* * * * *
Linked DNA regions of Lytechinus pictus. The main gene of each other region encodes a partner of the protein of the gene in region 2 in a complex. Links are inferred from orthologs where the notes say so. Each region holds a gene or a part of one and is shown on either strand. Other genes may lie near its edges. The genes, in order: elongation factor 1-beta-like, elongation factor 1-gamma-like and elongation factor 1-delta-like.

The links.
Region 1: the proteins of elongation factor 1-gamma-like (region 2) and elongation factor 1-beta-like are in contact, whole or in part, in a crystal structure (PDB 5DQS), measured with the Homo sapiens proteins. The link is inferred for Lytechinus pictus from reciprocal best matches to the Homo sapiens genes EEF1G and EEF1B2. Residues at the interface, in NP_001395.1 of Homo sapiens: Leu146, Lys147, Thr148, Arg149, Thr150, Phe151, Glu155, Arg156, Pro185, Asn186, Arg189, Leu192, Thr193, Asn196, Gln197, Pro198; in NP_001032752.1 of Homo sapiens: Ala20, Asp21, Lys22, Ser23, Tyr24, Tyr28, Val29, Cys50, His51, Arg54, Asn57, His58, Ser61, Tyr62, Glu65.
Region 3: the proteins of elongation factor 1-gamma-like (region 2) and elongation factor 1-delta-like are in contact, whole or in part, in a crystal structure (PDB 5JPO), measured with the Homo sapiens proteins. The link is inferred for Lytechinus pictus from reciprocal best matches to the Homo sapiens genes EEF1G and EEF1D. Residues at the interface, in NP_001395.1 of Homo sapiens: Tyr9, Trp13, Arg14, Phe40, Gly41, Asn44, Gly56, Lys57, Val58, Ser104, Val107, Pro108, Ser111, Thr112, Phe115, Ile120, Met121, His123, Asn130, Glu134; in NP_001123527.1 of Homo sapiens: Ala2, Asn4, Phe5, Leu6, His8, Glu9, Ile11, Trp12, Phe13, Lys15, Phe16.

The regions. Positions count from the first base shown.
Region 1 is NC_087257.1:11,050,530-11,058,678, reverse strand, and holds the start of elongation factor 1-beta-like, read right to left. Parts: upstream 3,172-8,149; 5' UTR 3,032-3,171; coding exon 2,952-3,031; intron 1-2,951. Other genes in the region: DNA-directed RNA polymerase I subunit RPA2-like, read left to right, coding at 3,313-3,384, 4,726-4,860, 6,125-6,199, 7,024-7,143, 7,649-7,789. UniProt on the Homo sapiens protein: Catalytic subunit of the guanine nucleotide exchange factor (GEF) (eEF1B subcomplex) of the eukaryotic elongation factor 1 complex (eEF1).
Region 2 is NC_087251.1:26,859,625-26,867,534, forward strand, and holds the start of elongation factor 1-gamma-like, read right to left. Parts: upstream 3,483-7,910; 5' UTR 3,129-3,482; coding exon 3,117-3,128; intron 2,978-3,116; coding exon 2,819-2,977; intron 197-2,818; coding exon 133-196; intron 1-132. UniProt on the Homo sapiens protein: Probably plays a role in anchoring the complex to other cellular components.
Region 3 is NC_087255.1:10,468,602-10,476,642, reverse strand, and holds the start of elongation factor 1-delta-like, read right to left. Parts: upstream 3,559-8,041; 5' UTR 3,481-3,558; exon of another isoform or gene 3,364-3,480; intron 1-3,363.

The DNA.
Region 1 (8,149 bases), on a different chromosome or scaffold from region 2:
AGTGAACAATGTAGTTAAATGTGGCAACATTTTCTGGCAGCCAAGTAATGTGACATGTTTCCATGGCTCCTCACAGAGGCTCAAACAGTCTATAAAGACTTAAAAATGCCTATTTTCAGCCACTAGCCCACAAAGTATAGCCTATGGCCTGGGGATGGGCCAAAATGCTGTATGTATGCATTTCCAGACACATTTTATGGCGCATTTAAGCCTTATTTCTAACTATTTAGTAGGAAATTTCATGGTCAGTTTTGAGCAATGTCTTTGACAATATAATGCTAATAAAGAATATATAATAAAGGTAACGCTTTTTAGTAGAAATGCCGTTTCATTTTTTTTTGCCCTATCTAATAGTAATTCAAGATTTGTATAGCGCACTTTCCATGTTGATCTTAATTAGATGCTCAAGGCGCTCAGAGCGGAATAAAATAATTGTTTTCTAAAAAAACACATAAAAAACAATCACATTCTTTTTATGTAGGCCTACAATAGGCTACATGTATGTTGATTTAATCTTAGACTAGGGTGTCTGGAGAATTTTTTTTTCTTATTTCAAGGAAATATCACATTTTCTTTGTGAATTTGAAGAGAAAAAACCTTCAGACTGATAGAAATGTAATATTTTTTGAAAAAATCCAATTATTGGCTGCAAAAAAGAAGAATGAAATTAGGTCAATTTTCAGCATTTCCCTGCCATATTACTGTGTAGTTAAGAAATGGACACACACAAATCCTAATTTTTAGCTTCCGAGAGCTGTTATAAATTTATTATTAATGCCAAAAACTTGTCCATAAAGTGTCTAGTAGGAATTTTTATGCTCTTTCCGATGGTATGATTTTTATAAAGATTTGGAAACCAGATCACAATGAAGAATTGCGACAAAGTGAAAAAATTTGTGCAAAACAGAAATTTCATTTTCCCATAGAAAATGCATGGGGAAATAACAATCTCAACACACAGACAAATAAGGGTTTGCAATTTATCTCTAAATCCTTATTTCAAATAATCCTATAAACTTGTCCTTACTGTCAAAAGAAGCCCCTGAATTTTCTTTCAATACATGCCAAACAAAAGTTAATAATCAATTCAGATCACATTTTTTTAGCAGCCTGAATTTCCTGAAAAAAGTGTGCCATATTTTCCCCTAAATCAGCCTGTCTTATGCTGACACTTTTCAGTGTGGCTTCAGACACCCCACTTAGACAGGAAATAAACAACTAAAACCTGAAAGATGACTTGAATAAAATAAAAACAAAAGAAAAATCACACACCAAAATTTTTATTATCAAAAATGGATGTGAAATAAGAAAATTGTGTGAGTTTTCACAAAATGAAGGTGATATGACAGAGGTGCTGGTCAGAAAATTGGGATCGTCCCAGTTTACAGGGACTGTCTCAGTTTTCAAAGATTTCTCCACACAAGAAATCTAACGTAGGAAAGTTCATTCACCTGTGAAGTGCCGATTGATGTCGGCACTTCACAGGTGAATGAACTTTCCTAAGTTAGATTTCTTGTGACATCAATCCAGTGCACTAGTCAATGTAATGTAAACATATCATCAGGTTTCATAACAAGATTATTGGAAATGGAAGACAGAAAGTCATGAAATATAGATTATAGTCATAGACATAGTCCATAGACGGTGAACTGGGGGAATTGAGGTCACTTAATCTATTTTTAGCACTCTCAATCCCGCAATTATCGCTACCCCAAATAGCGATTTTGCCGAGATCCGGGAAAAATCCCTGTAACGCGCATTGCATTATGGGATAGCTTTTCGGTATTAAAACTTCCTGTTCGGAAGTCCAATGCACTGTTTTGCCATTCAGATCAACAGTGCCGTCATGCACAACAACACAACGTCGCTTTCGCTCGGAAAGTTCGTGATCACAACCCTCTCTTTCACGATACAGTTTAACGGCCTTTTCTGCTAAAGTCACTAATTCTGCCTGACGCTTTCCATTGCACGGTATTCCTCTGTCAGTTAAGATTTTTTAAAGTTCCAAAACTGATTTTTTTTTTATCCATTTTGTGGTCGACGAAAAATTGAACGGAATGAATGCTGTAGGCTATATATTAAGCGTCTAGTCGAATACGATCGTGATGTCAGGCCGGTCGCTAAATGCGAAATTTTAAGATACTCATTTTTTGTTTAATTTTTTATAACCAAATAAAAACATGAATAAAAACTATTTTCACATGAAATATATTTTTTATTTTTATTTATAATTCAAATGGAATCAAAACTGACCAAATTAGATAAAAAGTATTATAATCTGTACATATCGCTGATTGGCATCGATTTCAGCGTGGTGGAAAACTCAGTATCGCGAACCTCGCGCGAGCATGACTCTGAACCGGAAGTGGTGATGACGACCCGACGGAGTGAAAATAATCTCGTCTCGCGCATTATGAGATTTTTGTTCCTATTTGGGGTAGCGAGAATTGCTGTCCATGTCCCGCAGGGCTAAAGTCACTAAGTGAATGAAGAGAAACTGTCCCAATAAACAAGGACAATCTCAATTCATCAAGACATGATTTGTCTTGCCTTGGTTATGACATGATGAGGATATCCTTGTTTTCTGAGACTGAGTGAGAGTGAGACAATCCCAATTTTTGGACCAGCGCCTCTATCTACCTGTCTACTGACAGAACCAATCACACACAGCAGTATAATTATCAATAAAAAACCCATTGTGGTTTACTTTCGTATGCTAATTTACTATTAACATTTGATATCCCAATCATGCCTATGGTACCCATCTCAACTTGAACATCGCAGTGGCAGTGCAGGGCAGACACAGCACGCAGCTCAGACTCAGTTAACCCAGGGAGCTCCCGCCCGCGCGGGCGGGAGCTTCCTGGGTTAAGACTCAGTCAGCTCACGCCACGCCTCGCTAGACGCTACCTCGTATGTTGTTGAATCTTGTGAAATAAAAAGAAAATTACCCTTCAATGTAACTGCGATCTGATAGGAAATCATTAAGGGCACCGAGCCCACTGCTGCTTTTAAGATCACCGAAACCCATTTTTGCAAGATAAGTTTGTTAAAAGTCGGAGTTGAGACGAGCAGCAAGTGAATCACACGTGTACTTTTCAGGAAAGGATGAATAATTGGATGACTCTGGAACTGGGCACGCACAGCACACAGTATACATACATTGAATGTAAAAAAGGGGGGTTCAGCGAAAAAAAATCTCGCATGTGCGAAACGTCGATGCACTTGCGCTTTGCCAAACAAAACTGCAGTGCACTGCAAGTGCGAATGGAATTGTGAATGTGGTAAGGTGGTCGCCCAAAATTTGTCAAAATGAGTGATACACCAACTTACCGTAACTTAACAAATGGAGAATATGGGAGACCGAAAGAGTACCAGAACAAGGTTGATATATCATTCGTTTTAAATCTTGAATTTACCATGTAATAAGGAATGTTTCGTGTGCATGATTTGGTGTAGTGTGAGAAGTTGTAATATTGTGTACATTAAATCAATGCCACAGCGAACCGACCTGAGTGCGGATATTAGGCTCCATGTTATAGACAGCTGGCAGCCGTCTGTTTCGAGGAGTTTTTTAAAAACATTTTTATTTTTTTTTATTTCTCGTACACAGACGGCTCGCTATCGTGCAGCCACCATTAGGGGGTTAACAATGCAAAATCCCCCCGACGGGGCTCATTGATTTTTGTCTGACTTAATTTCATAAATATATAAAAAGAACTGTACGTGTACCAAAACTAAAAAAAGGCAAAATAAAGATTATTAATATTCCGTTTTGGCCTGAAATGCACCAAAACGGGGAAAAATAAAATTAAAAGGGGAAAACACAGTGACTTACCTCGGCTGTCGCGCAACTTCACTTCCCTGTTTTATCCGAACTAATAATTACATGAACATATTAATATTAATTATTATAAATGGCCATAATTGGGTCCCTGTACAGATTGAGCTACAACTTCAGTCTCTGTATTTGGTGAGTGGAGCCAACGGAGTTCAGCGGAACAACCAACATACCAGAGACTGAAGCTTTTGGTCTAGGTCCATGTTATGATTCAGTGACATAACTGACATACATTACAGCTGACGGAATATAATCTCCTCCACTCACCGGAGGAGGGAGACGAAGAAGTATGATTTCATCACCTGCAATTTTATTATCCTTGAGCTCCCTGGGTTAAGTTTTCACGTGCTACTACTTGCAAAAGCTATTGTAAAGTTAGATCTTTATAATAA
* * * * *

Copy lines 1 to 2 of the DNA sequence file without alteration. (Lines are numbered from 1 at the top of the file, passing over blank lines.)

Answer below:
Linked DNA regions of Lytechinus pictus. The main gene of each other region encodes a partner of the protein of the gene in region 2 in a complex. Links are inferred from orthologs where the notes say so. Each region holds a gene or a part of one and is shown on either strand. Other genes may lie near its edges. The genes, in order: elongation factor 1-beta-like, elongation factor 1-gamma-like and elongation factor 1-delta-like.

The links.